The United States is the most generous nation in the world, and we have taken many refugees from foreign lands. Europe has not offered to take refugees from Central America, so why are some politicians here insisting that we take many thousands of refugees from the Middle East?
While refugee crises are tragic, crimes committed by transplanted peoples against unwarned, unprotected victims in our own country are even more tragic. Politicians demanding that American neighborhoods accept thousands of refugees, without proper screening or any indication by the migrants that they genuinely want to assimilate into our culture, should be rejected.
Americans are horrified by images of tens of thousands of people, mostly unattached Muslim young men from the Middle East and Africa, crossing unguarded borders into Europe. The news media often describe these people sympathetically as refugees from the civil war in Syria, but many could be migrants seeking a more comfortable life in a rich society with a cradle-to-grave welfare state.
The scene is eerily reminiscent of the tens of thousands of people from Central America who crossed into the United States last summer. Often described sympathetically as unaccompanied minors fleeing gang violence, most of those Central American arrivals were able-bodied, tough young men who left their families in search of better economic opportunities.
Wealthy European nations did not offer to help out by accepting thousands of migrants from Central America. We did not expect that of them, and they should not expect it of us now.
The Muslim migrants follow a route through Turkey, Macedonia, and Serbia into Hungary, the European country closest to the Middle East, and from Hungary they can travel throughout 26 European nations. That route may soon close when Hungary completes the razor-wire fence it is building along its entire 108-mile border with Serbia.
The free movement of people across national boundaries, without passports, is required by the Schengen agreement, one of the central principles of the European Union. It makes those 26 member countries subject to the weakest link, the country with porous borders, in this case Hungary.
The idea of creating nations without borders, allowing the free movement of people inside a common perimeter, was pushed by President George W. Bush when he met with the Mexican president and the Canadian prime minister at Waco, Texas on March 23, 2005. Soon after that first summit of “the three amigos,” the Council on Foreign Relations published “Toward a North American Community” which called for a “seamless market” with “a more open border for the movement of goods and people.”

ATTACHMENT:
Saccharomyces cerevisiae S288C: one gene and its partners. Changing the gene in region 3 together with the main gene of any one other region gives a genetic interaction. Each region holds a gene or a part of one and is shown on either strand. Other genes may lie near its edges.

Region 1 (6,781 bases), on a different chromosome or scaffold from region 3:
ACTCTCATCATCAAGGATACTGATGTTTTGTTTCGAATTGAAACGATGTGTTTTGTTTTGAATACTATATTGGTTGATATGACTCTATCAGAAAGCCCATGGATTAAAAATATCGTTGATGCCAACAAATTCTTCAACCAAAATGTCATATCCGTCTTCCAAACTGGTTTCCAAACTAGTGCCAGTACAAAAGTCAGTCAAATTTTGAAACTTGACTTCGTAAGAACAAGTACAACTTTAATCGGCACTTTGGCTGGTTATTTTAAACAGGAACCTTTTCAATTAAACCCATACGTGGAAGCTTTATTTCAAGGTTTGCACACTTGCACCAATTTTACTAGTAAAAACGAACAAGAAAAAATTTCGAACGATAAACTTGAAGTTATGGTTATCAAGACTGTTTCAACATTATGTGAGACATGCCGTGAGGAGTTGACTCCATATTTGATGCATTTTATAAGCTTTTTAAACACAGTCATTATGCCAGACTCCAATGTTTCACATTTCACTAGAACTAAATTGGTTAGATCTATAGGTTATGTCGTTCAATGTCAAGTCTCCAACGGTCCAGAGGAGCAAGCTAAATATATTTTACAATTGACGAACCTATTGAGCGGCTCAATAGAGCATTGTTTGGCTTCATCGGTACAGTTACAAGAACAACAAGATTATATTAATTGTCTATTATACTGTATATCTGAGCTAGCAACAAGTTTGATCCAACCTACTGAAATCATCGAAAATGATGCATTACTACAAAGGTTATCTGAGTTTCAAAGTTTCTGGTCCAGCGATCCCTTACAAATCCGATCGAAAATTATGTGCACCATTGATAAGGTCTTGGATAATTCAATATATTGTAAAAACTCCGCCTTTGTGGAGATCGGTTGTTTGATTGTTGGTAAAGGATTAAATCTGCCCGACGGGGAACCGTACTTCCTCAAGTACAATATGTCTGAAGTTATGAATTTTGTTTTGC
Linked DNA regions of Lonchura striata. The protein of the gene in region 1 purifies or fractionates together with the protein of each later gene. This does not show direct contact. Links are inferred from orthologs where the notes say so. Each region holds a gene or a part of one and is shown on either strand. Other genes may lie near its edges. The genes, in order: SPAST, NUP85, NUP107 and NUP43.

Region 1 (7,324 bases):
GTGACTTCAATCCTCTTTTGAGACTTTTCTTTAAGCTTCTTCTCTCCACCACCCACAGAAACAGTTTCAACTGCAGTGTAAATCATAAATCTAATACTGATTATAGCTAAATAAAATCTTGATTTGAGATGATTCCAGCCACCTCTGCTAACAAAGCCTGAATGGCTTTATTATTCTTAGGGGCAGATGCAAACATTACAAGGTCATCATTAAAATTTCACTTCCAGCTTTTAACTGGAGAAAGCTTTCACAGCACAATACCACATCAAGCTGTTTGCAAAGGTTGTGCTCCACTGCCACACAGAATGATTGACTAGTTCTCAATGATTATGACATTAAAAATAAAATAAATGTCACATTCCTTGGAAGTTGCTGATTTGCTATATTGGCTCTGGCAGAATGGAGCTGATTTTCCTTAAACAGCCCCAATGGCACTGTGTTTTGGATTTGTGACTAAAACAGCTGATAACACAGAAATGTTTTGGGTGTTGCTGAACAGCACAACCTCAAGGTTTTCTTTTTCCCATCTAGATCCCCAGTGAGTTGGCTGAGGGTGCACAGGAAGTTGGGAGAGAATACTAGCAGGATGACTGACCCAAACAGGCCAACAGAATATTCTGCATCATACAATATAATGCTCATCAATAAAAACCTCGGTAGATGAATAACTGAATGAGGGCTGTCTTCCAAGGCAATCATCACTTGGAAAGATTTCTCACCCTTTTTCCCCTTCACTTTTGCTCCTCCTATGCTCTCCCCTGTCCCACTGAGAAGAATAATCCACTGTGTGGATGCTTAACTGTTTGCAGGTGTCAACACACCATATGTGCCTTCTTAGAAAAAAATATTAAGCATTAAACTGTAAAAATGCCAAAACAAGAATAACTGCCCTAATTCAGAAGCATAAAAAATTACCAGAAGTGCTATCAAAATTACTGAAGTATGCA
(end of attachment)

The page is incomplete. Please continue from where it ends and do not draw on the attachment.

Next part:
Fortunately, Senate Judiciary Chairman Chuck Grassley (R-Iowa) wants to put some brakes on giving away the security of our neighborhoods to thousands of people having unknown intentions about the United States and our way of life. “Before agreeing to accept tens of thousands of Syrian refugees, the Obama administration must prove to the American people that it will take the necessary precautions to ensure that national security is a top priority, especially at a time when ruthless terrorist groups like ISIS are committed to finding ways to enter the United States and harm Americans.”
Our daily freedoms could be sharply limited if terrorists were to slip into our country along with migrants from areas hostile to the United States. Senator Jeff Sessions (R-AL) warns that “we’re really not able to vet Middle Eastern applicants now, and if we increase that number, we’ll be even less able to do so.”
Stark financial problems also stand against welcoming so many strangers into our country. More than 90% of recent refugees from the Middle East are on welfare, according to official statistics published by the U.S. Office of Refugee Resettlement (ORR).
Our welfare system is already strained by the Central American migrants who entered our country illegally and never went home. There are a potential 6 billion people in the world who would like to partake in the American welfare system if given the opportunity, but we cannot afford to foot the bill for everyone in the world who does not have a job.
We should learn from the experience of accepting about 55,000 Somali refugees between 1983 and 2004, which included the Clinton Administration and three different Republican Administrations, and taking another 27,000 Somalis between 2008 and 2013 under the Obama Administration. Many were settled in Minnesota, where Somali participation in a food assistance program increased to 17,300 adults and children, not even including Somalis subsequently born here.
An open-door policy towards Syrian refugees would be dangerous and costly for American communities. As Senator Sessions says, “Our policy should be to keep the refugees as close to home as possible. For the cost of one in the United States, we could probably provide maintenance to 10, maybe more, in or near their home country.”
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